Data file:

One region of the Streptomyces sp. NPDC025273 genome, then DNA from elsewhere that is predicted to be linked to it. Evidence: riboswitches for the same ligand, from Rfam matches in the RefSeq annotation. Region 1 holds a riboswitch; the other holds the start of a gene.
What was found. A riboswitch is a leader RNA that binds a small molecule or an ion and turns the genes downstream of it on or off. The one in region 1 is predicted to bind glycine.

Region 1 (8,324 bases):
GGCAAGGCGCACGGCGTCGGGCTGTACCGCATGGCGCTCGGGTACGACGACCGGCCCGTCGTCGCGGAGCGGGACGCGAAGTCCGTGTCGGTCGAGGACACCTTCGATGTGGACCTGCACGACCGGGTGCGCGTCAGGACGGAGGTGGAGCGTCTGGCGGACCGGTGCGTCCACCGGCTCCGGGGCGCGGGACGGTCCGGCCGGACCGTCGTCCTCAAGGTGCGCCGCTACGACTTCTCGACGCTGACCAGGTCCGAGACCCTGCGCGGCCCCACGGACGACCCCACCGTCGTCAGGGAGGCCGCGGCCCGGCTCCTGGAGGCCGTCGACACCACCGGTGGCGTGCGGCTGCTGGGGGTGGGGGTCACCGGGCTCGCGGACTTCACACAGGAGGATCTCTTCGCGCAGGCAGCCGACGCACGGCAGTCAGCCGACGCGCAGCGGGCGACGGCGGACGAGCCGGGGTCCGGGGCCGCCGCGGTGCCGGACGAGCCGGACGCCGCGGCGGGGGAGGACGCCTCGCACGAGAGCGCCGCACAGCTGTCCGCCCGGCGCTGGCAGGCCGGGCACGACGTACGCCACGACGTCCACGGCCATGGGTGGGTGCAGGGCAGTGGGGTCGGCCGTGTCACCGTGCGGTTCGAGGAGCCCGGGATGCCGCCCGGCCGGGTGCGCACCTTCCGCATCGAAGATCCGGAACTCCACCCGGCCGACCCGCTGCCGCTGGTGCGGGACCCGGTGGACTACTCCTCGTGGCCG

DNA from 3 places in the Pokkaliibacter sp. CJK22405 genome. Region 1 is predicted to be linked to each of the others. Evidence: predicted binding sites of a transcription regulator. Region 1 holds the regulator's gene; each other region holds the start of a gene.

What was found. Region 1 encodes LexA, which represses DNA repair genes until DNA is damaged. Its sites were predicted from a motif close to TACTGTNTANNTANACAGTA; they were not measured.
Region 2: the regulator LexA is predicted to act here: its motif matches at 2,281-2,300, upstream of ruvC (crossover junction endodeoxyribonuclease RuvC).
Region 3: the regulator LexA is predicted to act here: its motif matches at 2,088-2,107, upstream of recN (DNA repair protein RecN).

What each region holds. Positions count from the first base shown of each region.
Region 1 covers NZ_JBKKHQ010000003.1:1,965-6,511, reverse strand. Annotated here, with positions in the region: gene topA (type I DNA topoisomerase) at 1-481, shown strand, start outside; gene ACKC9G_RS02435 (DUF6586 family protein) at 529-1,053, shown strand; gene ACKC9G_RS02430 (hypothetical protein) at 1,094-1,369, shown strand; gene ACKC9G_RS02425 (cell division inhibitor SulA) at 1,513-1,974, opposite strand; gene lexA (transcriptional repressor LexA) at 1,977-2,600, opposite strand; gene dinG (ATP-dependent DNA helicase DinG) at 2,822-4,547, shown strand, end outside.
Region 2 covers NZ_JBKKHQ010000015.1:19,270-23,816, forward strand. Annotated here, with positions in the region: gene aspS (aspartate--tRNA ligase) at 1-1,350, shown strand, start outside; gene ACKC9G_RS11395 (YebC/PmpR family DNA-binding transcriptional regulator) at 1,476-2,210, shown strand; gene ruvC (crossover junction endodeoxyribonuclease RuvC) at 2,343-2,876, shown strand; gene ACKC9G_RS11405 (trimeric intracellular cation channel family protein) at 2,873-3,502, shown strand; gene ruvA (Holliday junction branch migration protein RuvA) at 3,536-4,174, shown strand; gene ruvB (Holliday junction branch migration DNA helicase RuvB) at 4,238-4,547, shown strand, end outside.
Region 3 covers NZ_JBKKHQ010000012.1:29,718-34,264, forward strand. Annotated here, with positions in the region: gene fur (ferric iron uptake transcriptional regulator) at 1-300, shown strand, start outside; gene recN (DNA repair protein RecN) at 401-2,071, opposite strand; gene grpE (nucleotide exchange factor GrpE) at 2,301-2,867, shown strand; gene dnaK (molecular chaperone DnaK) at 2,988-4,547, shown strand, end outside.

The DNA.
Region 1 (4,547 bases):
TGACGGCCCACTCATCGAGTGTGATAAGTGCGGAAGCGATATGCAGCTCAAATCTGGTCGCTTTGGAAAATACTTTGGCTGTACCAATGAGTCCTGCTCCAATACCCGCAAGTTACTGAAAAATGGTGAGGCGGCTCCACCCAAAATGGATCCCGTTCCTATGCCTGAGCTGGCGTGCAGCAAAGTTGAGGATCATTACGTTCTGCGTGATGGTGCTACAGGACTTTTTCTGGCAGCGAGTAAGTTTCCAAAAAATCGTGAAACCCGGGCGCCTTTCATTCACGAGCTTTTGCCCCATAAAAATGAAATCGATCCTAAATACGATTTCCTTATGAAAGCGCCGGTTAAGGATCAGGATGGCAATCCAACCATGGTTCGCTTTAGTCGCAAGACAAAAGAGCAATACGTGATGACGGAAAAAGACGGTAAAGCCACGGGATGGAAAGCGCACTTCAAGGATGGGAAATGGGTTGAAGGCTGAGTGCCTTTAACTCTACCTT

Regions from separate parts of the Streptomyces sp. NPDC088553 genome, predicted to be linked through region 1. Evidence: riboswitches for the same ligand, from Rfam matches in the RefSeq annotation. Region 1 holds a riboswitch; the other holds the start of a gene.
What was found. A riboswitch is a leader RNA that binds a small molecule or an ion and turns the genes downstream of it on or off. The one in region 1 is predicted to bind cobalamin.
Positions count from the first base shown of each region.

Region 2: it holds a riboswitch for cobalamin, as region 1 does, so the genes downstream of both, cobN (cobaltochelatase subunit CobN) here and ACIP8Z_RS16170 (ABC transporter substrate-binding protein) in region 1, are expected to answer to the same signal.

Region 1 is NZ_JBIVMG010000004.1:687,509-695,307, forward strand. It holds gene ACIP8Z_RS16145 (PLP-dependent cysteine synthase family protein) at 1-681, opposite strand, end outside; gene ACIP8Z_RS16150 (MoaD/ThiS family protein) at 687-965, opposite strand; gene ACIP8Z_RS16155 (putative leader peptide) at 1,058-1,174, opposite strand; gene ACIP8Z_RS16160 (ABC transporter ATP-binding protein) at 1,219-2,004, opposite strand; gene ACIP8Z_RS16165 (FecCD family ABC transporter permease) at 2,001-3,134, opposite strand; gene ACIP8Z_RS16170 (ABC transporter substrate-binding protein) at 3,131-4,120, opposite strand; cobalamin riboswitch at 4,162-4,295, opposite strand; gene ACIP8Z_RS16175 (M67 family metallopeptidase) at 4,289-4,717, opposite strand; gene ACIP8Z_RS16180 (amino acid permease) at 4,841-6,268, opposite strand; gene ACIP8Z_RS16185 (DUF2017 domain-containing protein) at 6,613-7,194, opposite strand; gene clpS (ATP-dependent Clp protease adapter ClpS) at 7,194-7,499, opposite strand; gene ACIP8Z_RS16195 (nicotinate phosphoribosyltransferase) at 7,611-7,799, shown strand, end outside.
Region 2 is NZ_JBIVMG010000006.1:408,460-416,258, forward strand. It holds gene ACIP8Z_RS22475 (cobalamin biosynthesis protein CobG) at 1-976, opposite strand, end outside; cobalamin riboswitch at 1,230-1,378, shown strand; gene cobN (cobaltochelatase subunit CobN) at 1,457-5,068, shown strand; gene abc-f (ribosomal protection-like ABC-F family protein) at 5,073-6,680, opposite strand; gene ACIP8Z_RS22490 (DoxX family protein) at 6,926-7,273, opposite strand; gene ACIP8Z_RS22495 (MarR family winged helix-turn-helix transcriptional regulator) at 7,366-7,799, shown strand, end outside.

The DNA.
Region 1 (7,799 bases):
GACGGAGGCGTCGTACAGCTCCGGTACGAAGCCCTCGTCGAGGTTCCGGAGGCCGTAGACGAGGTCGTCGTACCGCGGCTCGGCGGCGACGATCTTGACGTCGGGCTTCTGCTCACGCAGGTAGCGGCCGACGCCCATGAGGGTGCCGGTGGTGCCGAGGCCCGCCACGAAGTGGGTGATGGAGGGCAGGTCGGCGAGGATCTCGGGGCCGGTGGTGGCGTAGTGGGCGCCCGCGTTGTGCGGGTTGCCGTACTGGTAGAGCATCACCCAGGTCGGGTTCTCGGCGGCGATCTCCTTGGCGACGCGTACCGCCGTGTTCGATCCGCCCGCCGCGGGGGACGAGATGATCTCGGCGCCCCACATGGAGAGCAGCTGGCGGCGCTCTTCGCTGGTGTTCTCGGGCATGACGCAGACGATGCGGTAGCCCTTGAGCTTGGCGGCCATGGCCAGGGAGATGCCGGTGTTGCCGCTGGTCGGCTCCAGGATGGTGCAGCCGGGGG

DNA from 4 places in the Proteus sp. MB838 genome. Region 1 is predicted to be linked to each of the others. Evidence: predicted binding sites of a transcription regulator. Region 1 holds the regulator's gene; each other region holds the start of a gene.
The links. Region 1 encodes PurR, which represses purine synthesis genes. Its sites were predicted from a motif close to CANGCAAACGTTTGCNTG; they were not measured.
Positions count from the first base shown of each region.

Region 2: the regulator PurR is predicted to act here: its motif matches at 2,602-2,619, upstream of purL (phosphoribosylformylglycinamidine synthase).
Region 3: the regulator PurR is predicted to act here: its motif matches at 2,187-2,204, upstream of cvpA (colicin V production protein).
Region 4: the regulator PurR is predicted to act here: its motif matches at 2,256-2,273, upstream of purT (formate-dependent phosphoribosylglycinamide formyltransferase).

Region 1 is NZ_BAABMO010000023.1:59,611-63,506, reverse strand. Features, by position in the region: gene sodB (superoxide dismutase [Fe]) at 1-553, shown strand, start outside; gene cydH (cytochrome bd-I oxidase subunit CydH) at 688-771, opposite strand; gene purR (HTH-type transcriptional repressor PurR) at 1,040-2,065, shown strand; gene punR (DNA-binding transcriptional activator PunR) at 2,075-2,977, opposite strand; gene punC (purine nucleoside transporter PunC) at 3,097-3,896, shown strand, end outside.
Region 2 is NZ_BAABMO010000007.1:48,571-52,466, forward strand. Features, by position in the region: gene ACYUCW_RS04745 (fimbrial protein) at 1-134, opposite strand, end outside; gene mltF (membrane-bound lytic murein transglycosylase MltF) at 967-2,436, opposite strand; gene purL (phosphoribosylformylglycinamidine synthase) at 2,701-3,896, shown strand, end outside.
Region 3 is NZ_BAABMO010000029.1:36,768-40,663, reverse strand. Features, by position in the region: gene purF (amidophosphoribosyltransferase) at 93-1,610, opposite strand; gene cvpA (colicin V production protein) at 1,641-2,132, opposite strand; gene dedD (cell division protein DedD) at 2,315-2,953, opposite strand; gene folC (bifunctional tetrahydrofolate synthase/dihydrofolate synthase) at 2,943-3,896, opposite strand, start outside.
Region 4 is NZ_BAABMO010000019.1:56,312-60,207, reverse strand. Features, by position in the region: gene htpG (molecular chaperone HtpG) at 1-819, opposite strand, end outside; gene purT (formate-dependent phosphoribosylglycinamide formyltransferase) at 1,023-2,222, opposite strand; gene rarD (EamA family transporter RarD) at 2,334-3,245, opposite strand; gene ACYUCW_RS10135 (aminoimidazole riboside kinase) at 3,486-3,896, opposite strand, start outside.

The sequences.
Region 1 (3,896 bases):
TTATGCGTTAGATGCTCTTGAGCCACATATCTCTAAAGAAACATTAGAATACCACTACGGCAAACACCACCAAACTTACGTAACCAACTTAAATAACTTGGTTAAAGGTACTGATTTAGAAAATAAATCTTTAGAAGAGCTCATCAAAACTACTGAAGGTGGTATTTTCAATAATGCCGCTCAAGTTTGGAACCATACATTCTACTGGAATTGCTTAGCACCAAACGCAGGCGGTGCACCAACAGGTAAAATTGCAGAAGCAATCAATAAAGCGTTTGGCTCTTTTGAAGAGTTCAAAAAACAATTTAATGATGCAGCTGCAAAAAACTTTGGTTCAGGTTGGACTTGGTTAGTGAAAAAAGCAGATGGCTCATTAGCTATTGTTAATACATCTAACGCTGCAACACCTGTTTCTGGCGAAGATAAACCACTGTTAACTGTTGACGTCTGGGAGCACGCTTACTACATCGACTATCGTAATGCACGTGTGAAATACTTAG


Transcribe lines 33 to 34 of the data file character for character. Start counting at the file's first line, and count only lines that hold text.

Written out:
Region 3 is NZ_BAABMO010000029.1:36,768-40,663, reverse strand. Features, by position in the region: gene purF (amidophosphoribosyltransferase) at 93-1,610, opposite strand; gene cvpA (colicin V production protein) at 1,641-2,132, opposite strand; gene dedD (cell division protein DedD) at 2,315-2,953, opposite strand; gene folC (bifunctional tetrahydrofolate synthase/dihydrofolate synthase) at 2,943-3,896, opposite strand, start outside.
Region 4 is NZ_BAABMO010000019.1:56,312-60,207, reverse strand. Features, by position in the region: gene htpG (molecular chaperone HtpG) at 1-819, opposite strand, end outside; gene purT (formate-dependent phosphoribosylglycinamide formyltransferase) at 1,023-2,222, opposite strand; gene rarD (EamA family transporter RarD) at 2,334-3,245, opposite strand; gene ACYUCW_RS10135 (aminoimidazole riboside kinase) at 3,486-3,896, opposite strand, start outside.